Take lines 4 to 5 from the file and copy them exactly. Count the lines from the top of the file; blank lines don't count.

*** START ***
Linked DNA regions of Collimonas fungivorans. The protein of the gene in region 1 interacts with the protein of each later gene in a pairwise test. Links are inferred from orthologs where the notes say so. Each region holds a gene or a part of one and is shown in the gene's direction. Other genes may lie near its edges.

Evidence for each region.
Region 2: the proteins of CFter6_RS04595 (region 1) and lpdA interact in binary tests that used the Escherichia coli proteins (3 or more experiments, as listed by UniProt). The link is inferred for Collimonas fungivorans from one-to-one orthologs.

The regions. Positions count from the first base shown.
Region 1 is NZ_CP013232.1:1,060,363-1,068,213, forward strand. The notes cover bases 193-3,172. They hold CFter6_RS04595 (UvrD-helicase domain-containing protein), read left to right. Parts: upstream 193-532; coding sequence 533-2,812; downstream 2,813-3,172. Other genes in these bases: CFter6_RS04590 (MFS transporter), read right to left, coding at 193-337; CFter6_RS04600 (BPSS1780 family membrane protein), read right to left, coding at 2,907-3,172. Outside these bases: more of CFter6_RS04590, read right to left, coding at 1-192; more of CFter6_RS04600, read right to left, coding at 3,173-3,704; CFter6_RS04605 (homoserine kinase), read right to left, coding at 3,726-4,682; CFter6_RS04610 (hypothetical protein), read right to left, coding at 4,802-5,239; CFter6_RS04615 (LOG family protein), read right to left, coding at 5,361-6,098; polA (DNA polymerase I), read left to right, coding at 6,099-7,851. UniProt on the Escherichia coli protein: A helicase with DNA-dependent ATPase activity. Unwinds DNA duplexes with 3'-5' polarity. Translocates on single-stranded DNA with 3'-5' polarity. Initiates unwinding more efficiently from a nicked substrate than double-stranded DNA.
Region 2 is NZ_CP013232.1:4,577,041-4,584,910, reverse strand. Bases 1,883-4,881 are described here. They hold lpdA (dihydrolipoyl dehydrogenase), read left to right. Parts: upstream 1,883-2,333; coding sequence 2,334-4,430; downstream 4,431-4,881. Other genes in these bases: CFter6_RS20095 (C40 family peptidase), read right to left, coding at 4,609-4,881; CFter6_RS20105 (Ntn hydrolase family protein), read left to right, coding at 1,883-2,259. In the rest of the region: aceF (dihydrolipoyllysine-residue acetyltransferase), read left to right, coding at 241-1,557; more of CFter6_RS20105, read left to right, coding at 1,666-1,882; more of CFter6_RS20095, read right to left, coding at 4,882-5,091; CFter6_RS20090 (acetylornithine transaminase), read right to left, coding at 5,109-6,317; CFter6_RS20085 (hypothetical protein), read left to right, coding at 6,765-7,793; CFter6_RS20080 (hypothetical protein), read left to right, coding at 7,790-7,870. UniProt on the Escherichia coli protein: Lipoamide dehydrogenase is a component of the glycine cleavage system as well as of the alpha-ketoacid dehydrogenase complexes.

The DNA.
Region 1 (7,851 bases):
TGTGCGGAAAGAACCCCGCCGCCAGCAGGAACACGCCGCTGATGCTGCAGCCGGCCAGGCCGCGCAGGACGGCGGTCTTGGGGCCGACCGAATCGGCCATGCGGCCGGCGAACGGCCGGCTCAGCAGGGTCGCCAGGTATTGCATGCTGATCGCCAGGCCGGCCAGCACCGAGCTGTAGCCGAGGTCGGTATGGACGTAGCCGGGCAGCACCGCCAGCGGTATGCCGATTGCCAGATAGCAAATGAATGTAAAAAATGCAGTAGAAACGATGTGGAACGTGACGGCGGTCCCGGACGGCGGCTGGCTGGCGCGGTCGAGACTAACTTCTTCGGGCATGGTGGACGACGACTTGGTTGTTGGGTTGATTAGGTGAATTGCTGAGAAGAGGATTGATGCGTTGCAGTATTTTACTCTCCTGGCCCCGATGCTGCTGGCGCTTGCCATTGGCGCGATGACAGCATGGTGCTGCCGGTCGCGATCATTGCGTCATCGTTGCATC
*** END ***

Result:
The regions. Positions count from the first base shown.
Region 1 is NZ_CP013232.1:1,060,363-1,068,213, forward strand. The notes cover bases 193-3,172. They hold CFter6_RS04595 (UvrD-helicase domain-containing protein), read left to right. Parts: upstream 193-532; coding sequence 533-2,812; downstream 2,813-3,172. Other genes in these bases: CFter6_RS04590 (MFS transporter), read right to left, coding at 193-337; CFter6_RS04600 (BPSS1780 family membrane protein), read right to left, coding at 2,907-3,172. Outside these bases: more of CFter6_RS04590, read right to left, coding at 1-192; more of CFter6_RS04600, read right to left, coding at 3,173-3,704; CFter6_RS04605 (homoserine kinase), read right to left, coding at 3,726-4,682; CFter6_RS04610 (hypothetical protein), read right to left, coding at 4,802-5,239; CFter6_RS04615 (LOG family protein), read right to left, coding at 5,361-6,098; polA (DNA polymerase I), read left to right, coding at 6,099-7,851. UniProt on the Escherichia coli protein: A helicase with DNA-dependent ATPase activity. Unwinds DNA duplexes with 3'-5' polarity. Translocates on single-stranded DNA with 3'-5' polarity. Initiates unwinding more efficiently from a nicked substrate than double-stranded DNA.